How punishment can affect health
By Jordan Riak, June 2009
"The future of any society depends on its ability to foster the healthy development of the next generation. Extensive research on the biology of stress now shows that healthy development can be derailed by excessive or prolonged activation of stress response systems in the body (especially the brain), with damaging effects on learning, behavior, and health across the lifespan." *
When the mammalian brain anticipates danger, it triggers a cascade of
responses. First, the hypothalamus secretes the corticotropin-releasing
hormone (CRH), stimulating the pituitary to produce corticotropin (ACTH).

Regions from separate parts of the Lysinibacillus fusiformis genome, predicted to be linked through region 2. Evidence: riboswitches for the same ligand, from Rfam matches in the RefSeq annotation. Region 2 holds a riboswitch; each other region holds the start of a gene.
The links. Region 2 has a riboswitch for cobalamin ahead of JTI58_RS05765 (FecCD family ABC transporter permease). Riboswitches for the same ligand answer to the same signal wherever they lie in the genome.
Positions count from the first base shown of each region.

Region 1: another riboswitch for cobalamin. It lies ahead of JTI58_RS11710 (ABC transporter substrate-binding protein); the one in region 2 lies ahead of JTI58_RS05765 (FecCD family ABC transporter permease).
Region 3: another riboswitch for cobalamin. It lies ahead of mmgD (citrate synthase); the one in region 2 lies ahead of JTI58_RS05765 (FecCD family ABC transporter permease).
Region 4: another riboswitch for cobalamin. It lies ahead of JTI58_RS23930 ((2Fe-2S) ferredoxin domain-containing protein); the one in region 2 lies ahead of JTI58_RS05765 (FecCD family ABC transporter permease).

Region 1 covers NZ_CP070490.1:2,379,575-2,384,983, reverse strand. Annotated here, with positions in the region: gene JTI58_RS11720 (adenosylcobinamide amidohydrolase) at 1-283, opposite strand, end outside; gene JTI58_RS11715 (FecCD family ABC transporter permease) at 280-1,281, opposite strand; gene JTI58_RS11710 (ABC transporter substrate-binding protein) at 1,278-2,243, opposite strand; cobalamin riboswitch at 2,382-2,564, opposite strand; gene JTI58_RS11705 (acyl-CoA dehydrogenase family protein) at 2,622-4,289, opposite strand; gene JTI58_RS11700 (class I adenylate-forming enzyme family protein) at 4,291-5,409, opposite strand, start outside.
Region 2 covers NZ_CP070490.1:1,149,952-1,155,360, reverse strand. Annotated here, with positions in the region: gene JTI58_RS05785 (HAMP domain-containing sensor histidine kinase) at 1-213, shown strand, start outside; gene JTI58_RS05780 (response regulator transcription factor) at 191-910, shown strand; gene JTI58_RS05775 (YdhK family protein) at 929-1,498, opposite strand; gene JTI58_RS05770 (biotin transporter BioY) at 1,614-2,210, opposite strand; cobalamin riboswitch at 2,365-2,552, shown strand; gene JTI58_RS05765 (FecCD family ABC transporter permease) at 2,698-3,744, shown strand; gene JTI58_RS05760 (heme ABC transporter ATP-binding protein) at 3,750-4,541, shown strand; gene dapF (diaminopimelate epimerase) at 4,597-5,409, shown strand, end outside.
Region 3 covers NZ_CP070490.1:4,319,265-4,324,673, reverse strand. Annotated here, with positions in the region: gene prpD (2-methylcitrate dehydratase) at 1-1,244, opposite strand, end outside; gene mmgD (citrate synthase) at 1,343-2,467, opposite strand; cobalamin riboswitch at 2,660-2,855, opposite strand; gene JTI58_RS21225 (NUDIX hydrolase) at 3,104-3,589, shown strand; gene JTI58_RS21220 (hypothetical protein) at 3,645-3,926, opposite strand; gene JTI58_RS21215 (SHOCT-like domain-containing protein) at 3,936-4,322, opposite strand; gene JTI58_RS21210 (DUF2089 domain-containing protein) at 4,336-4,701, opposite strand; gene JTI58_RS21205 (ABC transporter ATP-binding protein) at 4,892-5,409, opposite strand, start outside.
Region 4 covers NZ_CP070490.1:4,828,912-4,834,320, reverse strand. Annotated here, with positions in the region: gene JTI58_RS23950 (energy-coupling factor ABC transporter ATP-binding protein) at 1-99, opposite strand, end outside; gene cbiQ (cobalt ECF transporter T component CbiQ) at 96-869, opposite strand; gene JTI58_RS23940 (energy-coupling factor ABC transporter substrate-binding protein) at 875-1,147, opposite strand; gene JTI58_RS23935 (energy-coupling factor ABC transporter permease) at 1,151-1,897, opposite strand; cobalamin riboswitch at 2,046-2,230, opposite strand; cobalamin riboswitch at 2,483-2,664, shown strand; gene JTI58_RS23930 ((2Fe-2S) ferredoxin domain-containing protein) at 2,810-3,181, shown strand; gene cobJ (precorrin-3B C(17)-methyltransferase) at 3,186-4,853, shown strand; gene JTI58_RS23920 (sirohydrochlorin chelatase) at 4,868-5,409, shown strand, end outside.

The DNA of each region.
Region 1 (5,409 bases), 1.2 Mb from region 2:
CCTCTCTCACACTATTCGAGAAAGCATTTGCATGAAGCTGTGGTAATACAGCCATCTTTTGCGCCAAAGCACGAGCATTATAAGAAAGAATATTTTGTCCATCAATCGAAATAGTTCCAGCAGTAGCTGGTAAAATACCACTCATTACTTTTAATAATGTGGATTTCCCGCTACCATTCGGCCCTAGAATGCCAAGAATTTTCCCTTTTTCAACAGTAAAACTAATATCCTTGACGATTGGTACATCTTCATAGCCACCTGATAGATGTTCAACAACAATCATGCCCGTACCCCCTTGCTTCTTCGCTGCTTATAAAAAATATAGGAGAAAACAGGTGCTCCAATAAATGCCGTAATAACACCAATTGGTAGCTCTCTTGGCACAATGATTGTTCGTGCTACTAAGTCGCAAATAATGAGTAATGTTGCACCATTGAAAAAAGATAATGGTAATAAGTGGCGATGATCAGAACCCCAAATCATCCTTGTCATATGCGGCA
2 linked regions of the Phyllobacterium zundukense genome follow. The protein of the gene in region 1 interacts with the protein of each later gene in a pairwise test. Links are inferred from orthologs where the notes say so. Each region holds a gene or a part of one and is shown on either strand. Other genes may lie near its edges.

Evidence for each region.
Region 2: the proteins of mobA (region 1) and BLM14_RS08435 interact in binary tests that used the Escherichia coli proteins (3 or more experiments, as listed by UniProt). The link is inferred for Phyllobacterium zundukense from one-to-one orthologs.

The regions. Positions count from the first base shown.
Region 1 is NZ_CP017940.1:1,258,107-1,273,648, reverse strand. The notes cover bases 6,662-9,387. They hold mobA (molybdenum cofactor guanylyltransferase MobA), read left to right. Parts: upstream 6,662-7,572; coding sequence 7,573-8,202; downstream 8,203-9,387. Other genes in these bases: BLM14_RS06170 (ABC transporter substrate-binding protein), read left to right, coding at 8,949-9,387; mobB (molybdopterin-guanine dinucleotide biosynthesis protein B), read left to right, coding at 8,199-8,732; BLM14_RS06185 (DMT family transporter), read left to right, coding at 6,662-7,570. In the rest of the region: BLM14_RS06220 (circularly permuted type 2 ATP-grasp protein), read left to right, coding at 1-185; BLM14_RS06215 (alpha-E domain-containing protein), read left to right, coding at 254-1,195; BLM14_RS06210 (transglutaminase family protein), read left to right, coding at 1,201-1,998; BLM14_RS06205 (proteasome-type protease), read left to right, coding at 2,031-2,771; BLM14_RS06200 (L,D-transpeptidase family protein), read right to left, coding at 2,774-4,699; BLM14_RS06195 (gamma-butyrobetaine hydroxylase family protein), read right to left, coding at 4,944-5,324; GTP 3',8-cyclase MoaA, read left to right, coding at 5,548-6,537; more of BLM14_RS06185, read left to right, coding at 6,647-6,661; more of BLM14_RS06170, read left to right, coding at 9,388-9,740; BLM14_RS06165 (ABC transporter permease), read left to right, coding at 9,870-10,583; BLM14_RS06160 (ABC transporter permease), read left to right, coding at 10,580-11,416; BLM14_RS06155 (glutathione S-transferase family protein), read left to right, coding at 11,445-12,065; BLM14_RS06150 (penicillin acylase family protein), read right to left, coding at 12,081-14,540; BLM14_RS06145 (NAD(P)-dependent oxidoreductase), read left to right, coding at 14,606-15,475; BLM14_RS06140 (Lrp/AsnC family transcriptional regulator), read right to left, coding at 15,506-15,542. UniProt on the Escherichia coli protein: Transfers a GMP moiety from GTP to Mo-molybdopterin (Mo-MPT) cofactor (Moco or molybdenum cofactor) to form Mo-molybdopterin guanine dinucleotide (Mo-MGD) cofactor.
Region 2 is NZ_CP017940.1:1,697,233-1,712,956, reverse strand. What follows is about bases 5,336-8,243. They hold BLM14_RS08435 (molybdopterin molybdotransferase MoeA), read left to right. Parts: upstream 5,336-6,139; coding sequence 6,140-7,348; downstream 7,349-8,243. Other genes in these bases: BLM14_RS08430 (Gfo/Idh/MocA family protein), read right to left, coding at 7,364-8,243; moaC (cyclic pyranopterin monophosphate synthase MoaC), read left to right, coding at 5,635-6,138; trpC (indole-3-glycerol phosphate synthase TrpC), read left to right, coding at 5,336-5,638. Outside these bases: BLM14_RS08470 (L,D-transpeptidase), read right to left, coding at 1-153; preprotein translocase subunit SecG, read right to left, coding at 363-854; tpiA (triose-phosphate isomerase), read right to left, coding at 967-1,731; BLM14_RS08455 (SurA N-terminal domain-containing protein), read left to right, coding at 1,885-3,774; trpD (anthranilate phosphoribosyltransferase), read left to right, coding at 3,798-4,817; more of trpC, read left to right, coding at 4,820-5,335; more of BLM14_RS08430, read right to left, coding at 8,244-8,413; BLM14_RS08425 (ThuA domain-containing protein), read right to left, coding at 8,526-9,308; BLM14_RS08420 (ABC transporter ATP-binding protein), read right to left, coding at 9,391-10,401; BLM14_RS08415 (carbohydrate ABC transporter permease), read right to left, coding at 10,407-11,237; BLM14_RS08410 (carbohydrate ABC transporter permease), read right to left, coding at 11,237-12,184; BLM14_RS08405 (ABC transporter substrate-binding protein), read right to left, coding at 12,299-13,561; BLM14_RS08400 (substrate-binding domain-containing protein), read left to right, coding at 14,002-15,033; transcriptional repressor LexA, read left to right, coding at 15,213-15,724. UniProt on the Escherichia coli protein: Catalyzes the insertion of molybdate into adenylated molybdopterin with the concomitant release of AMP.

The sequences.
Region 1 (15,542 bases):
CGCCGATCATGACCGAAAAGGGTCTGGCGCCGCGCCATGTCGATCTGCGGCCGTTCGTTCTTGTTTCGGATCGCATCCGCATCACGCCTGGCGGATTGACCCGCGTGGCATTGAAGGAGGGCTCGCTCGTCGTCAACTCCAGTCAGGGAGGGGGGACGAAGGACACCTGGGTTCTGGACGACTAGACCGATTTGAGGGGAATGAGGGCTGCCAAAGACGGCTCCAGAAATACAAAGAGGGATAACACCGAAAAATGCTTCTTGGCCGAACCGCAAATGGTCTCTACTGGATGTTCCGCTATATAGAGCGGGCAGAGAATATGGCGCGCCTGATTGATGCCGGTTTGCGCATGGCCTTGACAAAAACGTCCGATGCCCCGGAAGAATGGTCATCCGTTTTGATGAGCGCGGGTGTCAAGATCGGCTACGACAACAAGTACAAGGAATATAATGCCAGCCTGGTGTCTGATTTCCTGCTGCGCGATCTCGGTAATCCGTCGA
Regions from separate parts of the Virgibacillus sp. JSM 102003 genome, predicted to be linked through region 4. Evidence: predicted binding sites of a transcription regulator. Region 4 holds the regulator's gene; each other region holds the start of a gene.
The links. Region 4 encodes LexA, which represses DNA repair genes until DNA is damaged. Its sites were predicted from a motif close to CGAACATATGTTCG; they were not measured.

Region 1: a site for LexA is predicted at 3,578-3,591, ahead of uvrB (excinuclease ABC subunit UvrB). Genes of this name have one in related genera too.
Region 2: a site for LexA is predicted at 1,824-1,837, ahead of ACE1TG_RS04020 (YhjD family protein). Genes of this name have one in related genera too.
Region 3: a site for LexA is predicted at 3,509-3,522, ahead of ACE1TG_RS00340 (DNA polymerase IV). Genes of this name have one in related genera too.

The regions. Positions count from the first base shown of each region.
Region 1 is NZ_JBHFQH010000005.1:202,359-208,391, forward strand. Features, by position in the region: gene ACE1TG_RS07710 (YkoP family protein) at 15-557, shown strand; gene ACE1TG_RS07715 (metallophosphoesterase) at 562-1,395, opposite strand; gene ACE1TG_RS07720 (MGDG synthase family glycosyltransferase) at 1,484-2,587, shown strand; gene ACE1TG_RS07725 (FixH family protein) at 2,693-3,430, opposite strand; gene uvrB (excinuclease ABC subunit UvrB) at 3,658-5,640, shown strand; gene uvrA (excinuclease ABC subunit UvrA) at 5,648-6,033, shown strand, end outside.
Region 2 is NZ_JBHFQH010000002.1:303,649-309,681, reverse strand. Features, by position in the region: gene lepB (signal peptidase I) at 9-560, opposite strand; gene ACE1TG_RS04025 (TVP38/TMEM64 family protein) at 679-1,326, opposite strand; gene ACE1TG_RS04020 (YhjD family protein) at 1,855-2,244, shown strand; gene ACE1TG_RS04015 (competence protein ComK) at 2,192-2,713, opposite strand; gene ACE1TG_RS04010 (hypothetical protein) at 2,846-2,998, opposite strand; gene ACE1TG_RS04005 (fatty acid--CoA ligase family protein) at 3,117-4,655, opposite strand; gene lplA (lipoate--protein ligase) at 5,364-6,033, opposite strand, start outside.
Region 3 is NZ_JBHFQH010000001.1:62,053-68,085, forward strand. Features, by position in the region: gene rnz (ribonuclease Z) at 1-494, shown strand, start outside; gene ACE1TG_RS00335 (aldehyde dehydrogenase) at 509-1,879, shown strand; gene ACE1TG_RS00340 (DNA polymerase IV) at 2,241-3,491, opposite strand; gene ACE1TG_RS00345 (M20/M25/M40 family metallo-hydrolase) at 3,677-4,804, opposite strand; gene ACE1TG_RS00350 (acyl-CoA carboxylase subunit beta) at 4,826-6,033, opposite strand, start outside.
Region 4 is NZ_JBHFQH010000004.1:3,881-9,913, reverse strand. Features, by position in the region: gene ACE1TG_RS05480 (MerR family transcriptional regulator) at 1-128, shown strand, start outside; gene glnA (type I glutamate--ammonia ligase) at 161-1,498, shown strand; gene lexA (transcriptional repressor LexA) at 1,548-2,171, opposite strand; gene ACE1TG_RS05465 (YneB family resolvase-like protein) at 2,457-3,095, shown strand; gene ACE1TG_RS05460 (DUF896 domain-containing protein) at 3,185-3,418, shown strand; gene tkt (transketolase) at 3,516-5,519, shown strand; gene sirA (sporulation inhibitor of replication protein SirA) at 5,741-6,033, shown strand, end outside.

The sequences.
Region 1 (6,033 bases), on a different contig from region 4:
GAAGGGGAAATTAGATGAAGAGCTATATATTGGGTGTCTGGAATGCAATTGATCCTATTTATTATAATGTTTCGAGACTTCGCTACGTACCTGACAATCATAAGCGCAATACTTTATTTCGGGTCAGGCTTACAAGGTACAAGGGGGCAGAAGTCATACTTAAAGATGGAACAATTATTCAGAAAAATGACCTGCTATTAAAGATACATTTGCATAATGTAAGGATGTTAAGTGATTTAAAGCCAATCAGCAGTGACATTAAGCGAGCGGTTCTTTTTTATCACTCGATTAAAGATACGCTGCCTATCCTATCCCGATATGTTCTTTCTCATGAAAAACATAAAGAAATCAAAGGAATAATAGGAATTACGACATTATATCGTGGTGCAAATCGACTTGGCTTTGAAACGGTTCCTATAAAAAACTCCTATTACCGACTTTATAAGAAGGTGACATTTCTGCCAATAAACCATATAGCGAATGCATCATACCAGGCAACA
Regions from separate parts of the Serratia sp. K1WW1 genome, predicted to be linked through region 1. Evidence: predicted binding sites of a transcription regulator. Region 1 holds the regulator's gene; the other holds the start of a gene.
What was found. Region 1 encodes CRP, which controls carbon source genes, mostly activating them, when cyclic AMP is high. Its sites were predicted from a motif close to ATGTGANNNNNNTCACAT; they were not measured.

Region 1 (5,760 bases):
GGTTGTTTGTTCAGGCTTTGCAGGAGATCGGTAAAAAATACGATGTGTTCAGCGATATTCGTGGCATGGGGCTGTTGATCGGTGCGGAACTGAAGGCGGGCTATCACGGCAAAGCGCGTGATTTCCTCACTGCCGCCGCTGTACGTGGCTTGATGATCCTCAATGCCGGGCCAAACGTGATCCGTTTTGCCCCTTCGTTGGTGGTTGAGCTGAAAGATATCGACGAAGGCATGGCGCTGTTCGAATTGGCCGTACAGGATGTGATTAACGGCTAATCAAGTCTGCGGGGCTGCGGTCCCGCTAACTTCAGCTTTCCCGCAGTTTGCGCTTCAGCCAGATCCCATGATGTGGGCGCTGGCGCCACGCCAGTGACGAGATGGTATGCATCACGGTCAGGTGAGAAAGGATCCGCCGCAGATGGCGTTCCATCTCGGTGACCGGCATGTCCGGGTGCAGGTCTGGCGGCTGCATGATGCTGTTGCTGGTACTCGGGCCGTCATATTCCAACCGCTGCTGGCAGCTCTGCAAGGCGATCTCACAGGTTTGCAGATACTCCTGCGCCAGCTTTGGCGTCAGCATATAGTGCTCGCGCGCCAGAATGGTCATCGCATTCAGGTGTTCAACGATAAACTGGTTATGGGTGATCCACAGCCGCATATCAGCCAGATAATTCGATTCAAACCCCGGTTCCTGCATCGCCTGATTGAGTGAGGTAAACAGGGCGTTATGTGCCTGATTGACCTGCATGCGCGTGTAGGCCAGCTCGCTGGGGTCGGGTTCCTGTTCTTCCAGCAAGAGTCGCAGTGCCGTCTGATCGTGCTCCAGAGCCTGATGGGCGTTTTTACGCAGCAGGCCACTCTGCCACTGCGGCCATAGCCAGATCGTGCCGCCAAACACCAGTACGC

The ACTH causes the adrenal glands to release cortisol and epinephrine. The
cortisol helps maintain energy-producing blood sugar, while the epinephrine
increases heart and breathing rates, sending extra blood to the limbs. These
changes give the body a rapid energy boost to help protect itself against
imminent danger. As the threat subsides, the organism tends to return to its
Exposure to long-term stress can have a very different effect. It
can produce chronic and debilitating symptoms such as: memory loss, weakened
immune system, high blood pressure, stomach ulcers, skin problems, weight
gain and digestive disorders. The process is essentially the same whether
it involves a laboratory rat being subjected to an on-going regimen of
electric shocks or a child living in fear of punishment.
Prolonged exposure to stress hormones on a child's developing brain can
permanently compromise the brain's ability to regulate emotion, aggression,
attention and cognition.